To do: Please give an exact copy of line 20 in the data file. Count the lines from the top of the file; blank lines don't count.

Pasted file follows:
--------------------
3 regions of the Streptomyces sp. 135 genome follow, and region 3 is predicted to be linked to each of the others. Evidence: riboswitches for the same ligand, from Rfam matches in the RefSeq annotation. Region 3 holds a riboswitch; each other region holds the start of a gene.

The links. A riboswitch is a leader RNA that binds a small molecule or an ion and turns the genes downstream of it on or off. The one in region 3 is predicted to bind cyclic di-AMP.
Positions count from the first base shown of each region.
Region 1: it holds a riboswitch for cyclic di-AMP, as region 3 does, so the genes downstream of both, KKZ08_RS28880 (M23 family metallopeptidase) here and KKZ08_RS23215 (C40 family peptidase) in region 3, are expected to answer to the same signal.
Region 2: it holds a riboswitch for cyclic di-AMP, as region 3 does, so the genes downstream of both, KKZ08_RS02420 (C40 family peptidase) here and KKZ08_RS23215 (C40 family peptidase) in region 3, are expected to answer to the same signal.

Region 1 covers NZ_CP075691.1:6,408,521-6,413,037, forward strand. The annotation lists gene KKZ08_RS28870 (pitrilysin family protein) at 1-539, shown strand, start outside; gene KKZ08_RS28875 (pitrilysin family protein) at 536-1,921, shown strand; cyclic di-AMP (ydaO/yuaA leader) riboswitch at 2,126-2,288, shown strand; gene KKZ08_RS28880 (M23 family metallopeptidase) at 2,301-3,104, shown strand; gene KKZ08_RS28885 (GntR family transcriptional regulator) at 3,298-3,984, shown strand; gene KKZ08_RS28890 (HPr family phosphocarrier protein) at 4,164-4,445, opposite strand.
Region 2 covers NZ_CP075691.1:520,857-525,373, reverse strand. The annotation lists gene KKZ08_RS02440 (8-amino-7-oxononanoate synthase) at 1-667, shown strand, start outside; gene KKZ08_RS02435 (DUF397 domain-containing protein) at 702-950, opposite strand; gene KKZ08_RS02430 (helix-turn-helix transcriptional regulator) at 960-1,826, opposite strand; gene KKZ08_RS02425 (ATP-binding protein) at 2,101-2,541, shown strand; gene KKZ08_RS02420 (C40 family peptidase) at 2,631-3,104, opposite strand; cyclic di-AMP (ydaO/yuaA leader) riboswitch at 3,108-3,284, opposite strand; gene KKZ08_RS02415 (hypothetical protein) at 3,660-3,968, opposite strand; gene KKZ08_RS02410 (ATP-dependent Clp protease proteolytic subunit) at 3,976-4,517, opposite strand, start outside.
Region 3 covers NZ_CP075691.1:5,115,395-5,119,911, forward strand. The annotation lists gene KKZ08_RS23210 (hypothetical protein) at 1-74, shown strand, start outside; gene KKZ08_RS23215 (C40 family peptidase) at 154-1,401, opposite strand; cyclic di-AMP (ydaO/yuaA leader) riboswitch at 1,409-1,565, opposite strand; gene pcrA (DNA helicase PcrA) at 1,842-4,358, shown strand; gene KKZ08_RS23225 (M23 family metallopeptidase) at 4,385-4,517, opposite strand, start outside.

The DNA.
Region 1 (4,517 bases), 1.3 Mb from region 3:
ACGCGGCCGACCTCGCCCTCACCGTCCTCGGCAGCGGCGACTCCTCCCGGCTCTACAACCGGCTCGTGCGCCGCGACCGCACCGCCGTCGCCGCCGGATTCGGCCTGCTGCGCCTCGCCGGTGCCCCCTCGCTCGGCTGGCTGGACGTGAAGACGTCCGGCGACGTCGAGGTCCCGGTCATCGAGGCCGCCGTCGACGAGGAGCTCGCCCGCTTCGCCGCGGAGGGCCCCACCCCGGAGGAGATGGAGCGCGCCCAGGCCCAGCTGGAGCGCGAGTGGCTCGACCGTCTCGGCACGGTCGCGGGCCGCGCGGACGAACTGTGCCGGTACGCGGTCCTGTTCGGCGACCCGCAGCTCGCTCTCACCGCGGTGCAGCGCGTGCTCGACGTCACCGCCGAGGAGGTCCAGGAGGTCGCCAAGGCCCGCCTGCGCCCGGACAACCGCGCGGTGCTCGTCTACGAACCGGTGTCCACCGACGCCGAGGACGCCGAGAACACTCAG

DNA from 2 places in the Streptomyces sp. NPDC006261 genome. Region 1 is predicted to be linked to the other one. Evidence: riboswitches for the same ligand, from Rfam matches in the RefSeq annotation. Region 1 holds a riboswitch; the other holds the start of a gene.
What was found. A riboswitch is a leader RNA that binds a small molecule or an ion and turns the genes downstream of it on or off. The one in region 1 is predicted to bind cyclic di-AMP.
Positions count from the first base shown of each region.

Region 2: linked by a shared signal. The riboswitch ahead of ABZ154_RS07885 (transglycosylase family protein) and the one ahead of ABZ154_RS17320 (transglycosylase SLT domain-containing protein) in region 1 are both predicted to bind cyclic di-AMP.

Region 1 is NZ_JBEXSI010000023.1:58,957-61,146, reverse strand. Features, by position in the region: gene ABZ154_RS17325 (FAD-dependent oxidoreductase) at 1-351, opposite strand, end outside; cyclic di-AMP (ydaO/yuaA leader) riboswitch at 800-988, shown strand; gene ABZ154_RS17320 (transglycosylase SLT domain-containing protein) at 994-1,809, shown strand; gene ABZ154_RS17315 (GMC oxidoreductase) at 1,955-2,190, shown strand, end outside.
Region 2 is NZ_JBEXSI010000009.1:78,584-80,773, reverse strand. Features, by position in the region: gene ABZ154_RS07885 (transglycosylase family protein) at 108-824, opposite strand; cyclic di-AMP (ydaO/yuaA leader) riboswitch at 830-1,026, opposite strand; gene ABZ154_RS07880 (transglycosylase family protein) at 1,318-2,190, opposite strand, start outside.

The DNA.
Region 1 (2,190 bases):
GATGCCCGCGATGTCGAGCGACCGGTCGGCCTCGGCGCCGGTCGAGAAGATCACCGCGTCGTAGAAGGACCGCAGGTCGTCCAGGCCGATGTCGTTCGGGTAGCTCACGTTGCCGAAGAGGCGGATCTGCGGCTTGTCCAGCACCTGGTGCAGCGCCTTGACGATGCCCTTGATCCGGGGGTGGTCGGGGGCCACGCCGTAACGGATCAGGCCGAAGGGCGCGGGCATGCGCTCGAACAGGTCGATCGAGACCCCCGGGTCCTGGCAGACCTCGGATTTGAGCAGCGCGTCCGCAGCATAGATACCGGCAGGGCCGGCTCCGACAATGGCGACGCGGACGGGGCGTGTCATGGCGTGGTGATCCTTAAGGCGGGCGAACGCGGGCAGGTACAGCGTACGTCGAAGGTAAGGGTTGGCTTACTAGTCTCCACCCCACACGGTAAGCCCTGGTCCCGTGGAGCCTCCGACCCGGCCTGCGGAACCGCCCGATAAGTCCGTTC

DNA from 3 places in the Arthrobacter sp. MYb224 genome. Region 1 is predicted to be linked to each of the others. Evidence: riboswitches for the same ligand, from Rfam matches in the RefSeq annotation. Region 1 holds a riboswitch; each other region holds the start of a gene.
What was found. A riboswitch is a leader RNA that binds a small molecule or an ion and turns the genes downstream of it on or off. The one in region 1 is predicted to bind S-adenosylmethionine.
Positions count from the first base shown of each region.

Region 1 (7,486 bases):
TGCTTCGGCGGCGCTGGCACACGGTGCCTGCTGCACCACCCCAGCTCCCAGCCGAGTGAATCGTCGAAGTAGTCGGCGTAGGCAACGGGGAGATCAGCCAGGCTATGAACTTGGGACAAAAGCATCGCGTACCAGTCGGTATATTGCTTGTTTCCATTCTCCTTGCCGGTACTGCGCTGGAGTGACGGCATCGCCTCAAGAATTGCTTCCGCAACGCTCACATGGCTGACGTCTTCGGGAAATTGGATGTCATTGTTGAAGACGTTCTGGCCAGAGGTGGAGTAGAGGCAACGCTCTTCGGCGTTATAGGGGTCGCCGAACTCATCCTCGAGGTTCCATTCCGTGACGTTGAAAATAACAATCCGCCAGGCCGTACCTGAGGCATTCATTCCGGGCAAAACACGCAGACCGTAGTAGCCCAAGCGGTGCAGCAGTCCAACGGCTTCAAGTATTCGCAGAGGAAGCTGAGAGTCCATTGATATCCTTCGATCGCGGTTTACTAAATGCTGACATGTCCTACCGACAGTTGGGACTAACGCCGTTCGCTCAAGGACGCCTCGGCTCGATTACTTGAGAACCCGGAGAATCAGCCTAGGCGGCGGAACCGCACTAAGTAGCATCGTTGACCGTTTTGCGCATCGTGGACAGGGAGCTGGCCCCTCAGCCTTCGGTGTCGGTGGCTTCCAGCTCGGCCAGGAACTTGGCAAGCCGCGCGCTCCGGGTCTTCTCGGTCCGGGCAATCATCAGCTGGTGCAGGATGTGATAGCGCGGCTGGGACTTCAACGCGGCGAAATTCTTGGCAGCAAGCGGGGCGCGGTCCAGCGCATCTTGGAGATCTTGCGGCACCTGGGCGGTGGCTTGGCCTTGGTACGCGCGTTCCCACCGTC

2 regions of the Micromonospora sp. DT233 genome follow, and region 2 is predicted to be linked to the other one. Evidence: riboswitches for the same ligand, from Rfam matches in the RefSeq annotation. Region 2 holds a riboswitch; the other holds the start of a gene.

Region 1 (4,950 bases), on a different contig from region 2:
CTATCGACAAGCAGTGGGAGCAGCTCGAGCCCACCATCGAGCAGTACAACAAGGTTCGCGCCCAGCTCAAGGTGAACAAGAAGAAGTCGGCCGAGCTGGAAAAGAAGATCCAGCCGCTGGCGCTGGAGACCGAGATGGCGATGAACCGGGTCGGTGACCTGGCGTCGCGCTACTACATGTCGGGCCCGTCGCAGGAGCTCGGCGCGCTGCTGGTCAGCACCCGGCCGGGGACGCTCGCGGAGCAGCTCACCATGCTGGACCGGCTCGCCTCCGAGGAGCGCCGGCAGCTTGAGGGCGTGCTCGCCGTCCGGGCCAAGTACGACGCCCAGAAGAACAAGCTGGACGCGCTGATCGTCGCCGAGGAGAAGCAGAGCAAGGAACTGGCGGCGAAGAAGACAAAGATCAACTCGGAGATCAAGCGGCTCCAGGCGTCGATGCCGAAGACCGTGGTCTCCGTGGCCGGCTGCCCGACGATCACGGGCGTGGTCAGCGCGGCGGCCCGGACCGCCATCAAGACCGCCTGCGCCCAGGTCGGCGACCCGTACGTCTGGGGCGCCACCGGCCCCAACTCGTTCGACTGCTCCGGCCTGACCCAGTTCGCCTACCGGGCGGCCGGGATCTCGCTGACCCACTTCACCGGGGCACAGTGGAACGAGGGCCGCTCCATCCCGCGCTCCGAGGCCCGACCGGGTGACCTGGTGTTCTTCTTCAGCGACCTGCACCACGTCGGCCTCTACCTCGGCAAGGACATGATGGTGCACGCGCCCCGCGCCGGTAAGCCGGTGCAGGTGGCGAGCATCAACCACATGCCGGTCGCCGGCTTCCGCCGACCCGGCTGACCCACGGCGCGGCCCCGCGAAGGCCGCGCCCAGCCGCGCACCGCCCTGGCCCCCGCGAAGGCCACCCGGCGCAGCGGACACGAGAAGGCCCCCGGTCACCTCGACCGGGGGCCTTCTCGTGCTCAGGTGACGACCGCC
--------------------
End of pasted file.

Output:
GATGCCCGCGATGTCGAGCGACCGGTCGGCCTCGGCGCCGGTCGAGAAGATCACCGCGTCGTAGAAGGACCGCAGGTCGTCCAGGCCGATGTCGTTCGGGTAGCTCACGTTGCCGAAGAGGCGGATCTGCGGCTTGTCCAGCACCTGGTGCAGCGCCTTGACGATGCCCTTGATCCGGGGGTGGTCGGGGGCCACGCCGTAACGGATCAGGCCGAAGGGCGCGGGCATGCGCTCGAACAGGTCGATCGAGACCCCCGGGTCCTGGCAGACCTCGGATTTGAGCAGCGCGTCCGCAGCATAGATACCGGCAGGGCCGGCTCCGACAATGGCGACGCGGACGGGGCGTGTCATGGCGTGGTGATCCTTAAGGCGGGCGAACGCGGGCAGGTACAGCGTACGTCGAAGGTAAGGGTTGGCTTACTAGTCTCCACCCCACACGGTAAGCCCTGGTCCCGTGGAGCCTCCGACCCGGCCTGCGGAACCGCCCGATAAGTCCGTTC